The show was part of an initiative to support women in stagewriting and benefited from it greatly.
On Nov 9, TU Theatre presented a concert reading of “Wild Man” by K.T. Peterson. The script is the winner of the 2018 WomenWorks competition.
WomenWorks is a joint effort between the theatre and creative writing program at the University of Tulsa to celebrate and support the works of graduate female playwrights.
Women have not been given as prominent a platform as men in playwriting, which is why it is so important that they be supported in their endeavors. WomenWorks gives female writers an opportunity to shine and improve their craft.
The competition also gives theatre students the rare chance to work directly with the playwright as they rehearse the script. This made their performance even richer, as the students were able to truly engage with Peterson and learn from her.
Peterson is a woman of many talents. In addition to being a playwright, she is also an actor and director. She fosters a love of creativity in the people around her, and she has been a part of the Children’s Museum of Indianapolis’ children’s theatre.
“Wild Man” is an intriguing story about a man who goes missing in an Oregon town and the chaotic lives of his family and friends (including one slight Bigfoot-like character). The play escalates as new characters create more problems in the town. As the stakes rise, the main characters, Anette and Clark, will have to make some tough choices.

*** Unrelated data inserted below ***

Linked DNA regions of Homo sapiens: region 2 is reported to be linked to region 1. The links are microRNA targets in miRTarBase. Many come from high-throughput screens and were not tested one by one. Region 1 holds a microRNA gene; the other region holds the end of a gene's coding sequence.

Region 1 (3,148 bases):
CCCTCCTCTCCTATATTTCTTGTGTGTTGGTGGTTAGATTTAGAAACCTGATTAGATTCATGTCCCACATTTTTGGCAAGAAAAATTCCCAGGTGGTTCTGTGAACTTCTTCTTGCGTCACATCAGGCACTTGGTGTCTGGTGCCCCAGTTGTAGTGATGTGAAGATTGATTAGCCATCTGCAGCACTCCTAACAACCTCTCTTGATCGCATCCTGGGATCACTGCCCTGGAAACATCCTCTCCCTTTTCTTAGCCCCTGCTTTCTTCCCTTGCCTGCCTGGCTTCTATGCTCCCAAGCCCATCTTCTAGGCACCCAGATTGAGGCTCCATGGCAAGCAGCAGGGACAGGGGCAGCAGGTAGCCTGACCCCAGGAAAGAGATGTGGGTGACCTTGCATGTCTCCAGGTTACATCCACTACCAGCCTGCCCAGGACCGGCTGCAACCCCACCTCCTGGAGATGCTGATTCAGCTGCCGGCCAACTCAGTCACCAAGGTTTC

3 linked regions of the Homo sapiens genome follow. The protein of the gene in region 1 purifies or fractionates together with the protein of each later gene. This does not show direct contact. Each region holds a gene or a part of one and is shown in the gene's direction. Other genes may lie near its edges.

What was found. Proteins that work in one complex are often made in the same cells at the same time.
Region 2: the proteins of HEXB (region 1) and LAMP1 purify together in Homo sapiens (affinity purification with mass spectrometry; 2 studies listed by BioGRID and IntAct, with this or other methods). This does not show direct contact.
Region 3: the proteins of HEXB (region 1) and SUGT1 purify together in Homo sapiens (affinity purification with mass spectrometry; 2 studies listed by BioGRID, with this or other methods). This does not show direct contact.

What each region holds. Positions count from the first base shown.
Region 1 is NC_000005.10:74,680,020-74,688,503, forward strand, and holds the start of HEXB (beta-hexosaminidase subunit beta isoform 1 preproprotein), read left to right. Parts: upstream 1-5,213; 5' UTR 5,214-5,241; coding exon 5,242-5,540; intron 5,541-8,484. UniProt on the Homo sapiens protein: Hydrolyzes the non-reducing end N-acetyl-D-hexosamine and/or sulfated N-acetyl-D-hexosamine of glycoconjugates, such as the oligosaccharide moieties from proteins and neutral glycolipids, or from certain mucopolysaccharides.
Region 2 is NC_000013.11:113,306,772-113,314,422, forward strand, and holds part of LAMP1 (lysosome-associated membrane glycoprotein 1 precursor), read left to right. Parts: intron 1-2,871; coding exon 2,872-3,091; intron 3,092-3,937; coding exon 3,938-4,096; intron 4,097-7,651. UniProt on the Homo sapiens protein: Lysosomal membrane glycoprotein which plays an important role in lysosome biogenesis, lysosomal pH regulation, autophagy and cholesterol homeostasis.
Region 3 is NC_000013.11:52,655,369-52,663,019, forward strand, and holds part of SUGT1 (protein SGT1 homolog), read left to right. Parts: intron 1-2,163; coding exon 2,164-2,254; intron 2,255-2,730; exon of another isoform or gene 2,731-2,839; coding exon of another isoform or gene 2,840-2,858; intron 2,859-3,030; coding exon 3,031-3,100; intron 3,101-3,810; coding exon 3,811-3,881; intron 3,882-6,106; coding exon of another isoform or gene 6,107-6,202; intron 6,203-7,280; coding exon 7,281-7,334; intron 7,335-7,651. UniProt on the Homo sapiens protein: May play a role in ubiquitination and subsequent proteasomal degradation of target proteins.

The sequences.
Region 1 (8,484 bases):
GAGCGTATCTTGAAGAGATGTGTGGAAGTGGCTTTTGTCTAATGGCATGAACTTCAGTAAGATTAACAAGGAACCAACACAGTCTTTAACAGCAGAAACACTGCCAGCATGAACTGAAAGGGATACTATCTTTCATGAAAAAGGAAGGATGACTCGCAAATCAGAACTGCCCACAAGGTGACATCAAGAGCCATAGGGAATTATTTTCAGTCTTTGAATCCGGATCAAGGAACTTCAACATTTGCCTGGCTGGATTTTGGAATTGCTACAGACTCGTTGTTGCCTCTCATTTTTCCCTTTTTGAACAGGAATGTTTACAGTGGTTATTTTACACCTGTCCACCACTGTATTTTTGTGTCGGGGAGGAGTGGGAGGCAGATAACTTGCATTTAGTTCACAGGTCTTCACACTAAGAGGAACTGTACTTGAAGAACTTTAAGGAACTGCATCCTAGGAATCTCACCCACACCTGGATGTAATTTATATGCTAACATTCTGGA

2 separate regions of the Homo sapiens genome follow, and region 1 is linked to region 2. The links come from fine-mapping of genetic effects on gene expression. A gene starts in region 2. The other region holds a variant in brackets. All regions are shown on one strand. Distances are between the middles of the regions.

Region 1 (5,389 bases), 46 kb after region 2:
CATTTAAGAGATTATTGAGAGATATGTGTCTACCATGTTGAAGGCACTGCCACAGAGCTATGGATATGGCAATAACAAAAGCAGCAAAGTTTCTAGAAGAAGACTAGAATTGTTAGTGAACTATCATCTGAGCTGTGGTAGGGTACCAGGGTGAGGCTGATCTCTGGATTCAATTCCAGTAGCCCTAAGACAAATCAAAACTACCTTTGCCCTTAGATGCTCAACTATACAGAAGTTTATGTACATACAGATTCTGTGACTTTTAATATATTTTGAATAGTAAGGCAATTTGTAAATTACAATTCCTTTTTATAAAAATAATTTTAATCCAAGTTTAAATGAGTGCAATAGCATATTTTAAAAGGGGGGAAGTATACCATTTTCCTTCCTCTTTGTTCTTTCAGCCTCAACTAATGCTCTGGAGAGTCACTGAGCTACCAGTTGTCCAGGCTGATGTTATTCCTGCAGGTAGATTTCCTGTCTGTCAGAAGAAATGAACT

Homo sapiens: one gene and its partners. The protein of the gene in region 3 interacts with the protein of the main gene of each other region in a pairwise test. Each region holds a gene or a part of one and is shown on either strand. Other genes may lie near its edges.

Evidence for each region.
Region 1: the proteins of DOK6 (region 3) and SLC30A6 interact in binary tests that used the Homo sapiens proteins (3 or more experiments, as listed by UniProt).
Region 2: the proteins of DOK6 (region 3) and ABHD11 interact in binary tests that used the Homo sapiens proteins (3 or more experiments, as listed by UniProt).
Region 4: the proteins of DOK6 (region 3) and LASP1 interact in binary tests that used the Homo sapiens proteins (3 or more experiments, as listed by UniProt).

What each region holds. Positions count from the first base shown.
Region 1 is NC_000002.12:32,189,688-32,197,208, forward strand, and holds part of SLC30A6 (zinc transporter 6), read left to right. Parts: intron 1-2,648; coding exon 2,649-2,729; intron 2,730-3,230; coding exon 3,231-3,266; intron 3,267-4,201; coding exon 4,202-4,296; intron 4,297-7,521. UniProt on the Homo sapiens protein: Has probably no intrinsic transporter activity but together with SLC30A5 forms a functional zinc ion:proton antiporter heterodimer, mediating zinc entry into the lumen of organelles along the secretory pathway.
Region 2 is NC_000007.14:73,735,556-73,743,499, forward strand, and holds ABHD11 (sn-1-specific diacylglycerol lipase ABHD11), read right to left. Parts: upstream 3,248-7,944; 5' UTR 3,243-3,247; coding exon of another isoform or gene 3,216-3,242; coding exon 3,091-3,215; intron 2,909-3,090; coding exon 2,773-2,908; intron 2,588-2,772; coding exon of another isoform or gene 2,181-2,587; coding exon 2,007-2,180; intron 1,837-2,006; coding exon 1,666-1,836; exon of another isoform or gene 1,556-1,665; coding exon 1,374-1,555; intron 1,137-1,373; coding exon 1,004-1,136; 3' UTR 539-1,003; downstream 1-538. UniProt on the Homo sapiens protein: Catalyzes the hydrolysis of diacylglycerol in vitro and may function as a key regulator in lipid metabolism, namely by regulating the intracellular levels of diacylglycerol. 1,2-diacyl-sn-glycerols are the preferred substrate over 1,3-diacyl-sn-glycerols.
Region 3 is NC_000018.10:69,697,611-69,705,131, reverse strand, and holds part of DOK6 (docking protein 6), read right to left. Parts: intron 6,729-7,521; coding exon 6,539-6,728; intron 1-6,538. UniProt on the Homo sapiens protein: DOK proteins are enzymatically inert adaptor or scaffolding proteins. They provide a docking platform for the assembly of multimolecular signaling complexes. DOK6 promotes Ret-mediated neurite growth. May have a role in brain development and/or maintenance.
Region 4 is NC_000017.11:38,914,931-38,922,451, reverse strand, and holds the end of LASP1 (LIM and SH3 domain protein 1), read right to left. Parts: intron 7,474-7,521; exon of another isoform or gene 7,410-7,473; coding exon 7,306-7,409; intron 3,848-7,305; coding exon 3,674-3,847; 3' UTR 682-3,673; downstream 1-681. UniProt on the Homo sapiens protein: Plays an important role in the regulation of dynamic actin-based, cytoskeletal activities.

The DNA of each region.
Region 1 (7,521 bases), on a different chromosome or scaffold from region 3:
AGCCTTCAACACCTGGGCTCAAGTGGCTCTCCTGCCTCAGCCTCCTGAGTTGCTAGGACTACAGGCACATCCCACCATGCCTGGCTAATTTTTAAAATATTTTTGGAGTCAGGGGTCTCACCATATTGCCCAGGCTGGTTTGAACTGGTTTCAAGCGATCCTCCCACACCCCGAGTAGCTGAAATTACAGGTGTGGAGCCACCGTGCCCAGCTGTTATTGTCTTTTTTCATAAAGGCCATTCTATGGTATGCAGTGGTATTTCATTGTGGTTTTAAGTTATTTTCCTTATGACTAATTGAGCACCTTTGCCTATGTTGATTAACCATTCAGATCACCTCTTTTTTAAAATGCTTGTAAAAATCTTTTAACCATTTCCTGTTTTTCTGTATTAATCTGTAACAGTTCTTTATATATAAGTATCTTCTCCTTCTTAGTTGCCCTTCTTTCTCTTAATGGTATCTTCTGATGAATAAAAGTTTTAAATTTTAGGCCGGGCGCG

It was incredible to not only listen to Peterson’s play but to experience it. The story that Peterson wove was one that had many moving parts that all came together. The script was excellent, with both funny and serious moments.
The audience got to witness each character’s different life and story unfold before their eyes. The characters are the most important part of any story and Peterson’s did an excellent job at crafting unique characters. They each had their own well-developed personalities. Not only did I understand each character, but I felt for each character as they struggled.
There was not a boring moment in “Wild Man.” The audience was constantly laughing and smiling as the characters fumbled through their lives and got into arguments with each other.
Of course, it does not matter how well written the characters are if the actors playing them are subpar. Luckily, that was not the case. Each actor did a wonderful job of bringing their character to life.
They painted the image of each scene to the audience. Although there were no props or sets, it didn’t matter. You could almost hear the claps of thunder and see the rainy Oregon town.
I particularly enjoyed the moments between Clark Longwood (Nicholas Mueller) and Lydia Longwood (Kat Payne). Clark is Lydia’s adopted father, and the actors really brought their relationship to life. They had the audience dying of laughter when Clark tried to have “the talk” with Lydia.
Seeing the performance of “Wild Man” was a great way to spend a chilly evening. Each member of the cast did a great job individually and as a whole. It was encouraging to see a female playwright celebrated on the University of Tulsa campus.